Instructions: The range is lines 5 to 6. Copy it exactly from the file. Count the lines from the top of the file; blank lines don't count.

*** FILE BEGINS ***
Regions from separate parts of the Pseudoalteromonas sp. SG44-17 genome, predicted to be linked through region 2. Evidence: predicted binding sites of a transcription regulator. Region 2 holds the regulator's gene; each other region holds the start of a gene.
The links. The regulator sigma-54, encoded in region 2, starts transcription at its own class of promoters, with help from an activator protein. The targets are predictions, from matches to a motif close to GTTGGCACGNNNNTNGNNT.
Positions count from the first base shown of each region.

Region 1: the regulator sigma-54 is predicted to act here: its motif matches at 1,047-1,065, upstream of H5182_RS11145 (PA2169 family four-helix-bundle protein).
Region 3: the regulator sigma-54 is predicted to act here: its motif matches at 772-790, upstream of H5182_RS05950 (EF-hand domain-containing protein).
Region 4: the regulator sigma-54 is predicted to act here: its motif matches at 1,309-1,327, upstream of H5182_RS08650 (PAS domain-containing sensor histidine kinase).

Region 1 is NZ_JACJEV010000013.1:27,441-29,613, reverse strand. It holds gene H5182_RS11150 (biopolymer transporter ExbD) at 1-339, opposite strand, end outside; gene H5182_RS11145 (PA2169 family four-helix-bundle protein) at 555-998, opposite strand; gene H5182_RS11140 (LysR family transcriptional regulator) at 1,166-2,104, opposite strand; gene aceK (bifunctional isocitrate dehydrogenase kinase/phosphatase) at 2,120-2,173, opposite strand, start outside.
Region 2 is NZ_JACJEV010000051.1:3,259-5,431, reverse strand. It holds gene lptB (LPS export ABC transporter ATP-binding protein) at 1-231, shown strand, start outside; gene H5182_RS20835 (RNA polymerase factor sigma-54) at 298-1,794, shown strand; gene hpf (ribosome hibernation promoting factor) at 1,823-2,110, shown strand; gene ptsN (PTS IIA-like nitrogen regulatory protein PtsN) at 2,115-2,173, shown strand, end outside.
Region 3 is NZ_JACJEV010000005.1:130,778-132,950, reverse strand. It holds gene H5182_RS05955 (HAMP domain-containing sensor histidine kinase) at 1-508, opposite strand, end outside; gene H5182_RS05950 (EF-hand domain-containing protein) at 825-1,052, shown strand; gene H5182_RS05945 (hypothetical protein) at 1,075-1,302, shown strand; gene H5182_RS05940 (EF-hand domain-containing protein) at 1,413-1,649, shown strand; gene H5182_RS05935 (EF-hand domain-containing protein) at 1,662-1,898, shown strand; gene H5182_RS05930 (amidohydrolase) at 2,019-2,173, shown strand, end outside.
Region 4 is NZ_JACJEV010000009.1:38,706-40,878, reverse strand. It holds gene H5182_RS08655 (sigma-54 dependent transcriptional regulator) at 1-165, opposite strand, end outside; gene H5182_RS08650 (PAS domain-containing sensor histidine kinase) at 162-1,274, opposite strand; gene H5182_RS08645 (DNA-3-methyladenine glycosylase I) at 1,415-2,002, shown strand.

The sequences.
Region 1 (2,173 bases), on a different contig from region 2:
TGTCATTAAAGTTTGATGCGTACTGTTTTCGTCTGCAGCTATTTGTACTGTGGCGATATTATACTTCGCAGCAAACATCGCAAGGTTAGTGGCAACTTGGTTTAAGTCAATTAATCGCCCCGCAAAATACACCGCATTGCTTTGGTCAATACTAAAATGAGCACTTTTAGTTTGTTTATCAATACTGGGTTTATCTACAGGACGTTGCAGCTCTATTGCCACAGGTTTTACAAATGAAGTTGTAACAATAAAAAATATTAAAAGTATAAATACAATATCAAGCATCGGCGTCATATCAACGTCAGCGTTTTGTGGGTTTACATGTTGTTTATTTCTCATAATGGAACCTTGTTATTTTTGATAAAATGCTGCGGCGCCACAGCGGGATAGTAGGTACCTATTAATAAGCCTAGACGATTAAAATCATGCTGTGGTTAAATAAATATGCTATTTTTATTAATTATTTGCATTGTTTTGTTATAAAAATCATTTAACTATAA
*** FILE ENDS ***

Region 3: the regulator sigma-54 is predicted to act here: its motif matches at 772-790, upstream of H5182_RS05950 (EF-hand domain-containing protein).
Region 4: the regulator sigma-54 is predicted to act here: its motif matches at 1,309-1,327, upstream of H5182_RS08650 (PAS domain-containing sensor histidine kinase).